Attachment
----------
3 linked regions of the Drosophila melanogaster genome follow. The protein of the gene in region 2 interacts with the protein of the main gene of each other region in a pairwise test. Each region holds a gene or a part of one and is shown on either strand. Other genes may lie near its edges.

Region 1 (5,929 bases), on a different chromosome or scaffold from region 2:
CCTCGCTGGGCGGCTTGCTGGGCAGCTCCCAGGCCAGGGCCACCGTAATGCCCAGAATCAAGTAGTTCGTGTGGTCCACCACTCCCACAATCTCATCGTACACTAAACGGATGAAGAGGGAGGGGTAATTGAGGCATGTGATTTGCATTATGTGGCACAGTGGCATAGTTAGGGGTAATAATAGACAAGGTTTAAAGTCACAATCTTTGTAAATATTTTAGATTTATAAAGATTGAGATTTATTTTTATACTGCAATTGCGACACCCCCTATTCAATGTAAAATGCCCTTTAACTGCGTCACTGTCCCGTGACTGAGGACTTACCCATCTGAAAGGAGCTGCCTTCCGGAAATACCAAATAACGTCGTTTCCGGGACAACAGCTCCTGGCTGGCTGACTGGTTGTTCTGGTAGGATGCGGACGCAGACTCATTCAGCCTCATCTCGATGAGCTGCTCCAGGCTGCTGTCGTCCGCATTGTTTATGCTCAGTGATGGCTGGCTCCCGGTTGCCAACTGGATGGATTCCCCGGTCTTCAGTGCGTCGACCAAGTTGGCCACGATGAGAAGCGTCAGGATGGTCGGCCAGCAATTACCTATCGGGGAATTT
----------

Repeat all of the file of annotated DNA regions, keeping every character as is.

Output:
3 linked regions of the Drosophila melanogaster genome follow. The protein of the gene in region 2 interacts with the protein of the main gene of each other region in a pairwise test. Each region holds a gene or a part of one and is shown on either strand. Other genes may lie near its edges.

Region 1 (5,929 bases), on a different chromosome or scaffold from region 2:
CCTCGCTGGGCGGCTTGCTGGGCAGCTCCCAGGCCAGGGCCACCGTAATGCCCAGAATCAAGTAGTTCGTGTGGTCCACCACTCCCACAATCTCATCGTACACTAAACGGATGAAGAGGGAGGGGTAATTGAGGCATGTGATTTGCATTATGTGGCACAGTGGCATAGTTAGGGGTAATAATAGACAAGGTTTAAAGTCACAATCTTTGTAAATATTTTAGATTTATAAAGATTGAGATTTATTTTTATACTGCAATTGCGACACCCCCTATTCAATGTAAAATGCCCTTTAACTGCGTCACTGTCCCGTGACTGAGGACTTACCCATCTGAAAGGAGCTGCCTTCCGGAAATACCAAATAACGTCGTTTCCGGGACAACAGCTCCTGGCTGGCTGACTGGTTGTTCTGGTAGGATGCGGACGCAGACTCATTCAGCCTCATCTCGATGAGCTGCTCCAGGCTGCTGTCGTCCGCATTGTTTATGCTCAGTGATGGCTGGCTCCCGGTTGCCAACTGGATGGATTCCCCGGTCTTCAGTGCGTCGACCAAGTTGGCCACGATGAGAAGCGTCAGGATGGTCGGCCAGCAATTACCTATCGGGGAATTT